Plan what to communicate
I always try to listen to people around me and understand what they are thinking as they speak. Watching humans express themselves can also be a great way to analyze their psyche.
For example, you could get an idea for a news peg from a question by a journalist. A CEO’s speech can give you an impression about the company he or she works with. You can also understand the maturity of a government by watching the people-in-position speak.
The idea and practice of communication through speeches and statements is not new. It has always been there, since our ancestors came to realize the importance of communication in their lives, in statecraft, and in business.
In the modern world, over the last few centuries, communication attained a special prominence when we developed a separate professional discipline for the persons who would specialize in communication. They analyze a situation and guide others on how and what to communicate to the world.
We have seen how a politician, a managing director, a prime minister, or a president may need their own communication advisors. Their past, present, and future depends on what they communicate to the world through their speeches and statements — written, audio, or video.
In fact, our life is built upon what we communicate to others. In our country, the art of communication is little respected. We hardly think about the impact before speaking or communicating our thoughts to others. Kindly allow me to cite a few examples from our public life.
Recently, Dhaka city-dwellers voted to elect the new mayors for the city. The turnout of the voters was visibly low; only 10 to 15 per cent of votes were cast. The candidates who won in the polls didn’t have much for gleeful celebration, as the majority of the voters didn’t vote.
Despite this fact, in his defence, a winning candidate reportedly said that the “voters don’t have interest because they know the country is developing.”
This is one of the hollowest statements that I ever heard from our political arena. It became clear that this new mayor hadn’t consulted anyone before he decided to say that. It sounded like a Trumpian statement.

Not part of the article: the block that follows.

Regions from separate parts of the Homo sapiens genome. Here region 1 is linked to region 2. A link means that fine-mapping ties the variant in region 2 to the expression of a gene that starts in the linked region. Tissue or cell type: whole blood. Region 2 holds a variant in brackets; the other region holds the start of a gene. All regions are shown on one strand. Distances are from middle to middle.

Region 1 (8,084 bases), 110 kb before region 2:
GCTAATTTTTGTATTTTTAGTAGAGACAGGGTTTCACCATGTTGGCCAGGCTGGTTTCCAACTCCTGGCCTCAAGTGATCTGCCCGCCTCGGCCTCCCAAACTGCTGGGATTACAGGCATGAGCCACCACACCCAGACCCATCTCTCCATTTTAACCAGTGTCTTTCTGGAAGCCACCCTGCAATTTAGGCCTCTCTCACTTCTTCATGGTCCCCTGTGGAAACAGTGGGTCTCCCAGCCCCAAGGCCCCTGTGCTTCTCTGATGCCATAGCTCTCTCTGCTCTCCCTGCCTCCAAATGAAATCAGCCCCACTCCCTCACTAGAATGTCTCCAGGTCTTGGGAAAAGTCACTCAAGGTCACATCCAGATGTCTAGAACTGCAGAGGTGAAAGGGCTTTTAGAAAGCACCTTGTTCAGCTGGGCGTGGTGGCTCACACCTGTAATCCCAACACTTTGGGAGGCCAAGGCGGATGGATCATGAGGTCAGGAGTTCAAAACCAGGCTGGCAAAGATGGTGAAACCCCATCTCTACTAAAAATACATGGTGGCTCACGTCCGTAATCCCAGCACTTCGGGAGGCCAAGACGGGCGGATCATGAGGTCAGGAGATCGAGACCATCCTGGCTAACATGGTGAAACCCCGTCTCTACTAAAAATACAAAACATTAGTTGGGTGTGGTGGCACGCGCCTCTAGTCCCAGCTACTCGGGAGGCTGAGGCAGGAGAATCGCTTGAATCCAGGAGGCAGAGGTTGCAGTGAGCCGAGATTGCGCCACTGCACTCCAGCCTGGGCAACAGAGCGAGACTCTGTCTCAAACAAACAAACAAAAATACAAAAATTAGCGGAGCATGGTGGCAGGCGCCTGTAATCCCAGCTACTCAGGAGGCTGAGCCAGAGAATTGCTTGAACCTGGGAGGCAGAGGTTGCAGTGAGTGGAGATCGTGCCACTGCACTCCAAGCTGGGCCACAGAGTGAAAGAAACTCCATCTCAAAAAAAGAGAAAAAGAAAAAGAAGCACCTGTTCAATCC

This is where a communications professional could help.
Then, a day before the polls, one of the most visible politicians of the ruling party said that it was clear to him that their nominated candidate would win by an enormous margin. The time to make this statement, in my mind, wasn’t right.
He didn’t express his hopes for their candidate — he said he was sure about it.
Now, this leader holds a very high position in his party and the people of this country have an expectation that he might lead the nation one day. As a future leader of the nation, this person, I believe, needs to structure his speeches and statements wisely and strategically.
And that’s why he needs to consult someone, preferably a communications advisor who would also do the risk-analysis for him.
Take the present finance minister’s statement, for example. The London-based magazine The Banker has named him the “finance minister of the year” in the Asia and the Pacific region.
The minister reportedly claimed himself as the best finance minister in the world. Come on! When you’re given an accolade, you thank the world instead of boasting about yourself!
We should let others talk about our achievements. When we boast about our achievements, the success sounds quite shallow and less credible.
If this minister had someone to advise him, or if he listened to what his advisor had suggested, the statement would have been different, and the audience would have taken it more seriously.
The culture of listening to communications specialists is almost absent in this country. Many companies do have this culture, but that too is limited in crisis management — communications cannot play a very pro-active role when it comes to making external statements.
In fact, as a nation, we didn’t develop communications professionals across the sectors — not to mention in government level.
There are thousands of such examples across Bangladesh. The culture of not giving importance to communications professionals is rampant in our political arena, as well as in the government sector.
There are many benefits to planning external speeches with the help of professionals. There are things that should be said and things that should not be said. The what-not-to-tell part is often ignored in Bangladesh.
We go on saying what actually, in ideal situations, we weren’t supposed say. Most of the time, leaders don’t have any time to plan their external communication on their own; they require help. And that is where the role of communication professionals comes in.
The leaders would go many extra miles if they nurtured and listened to the advice of communications professionals. Many uncomfortable and embarrassing situations could be avoided.
First published in Dhaka Tribune.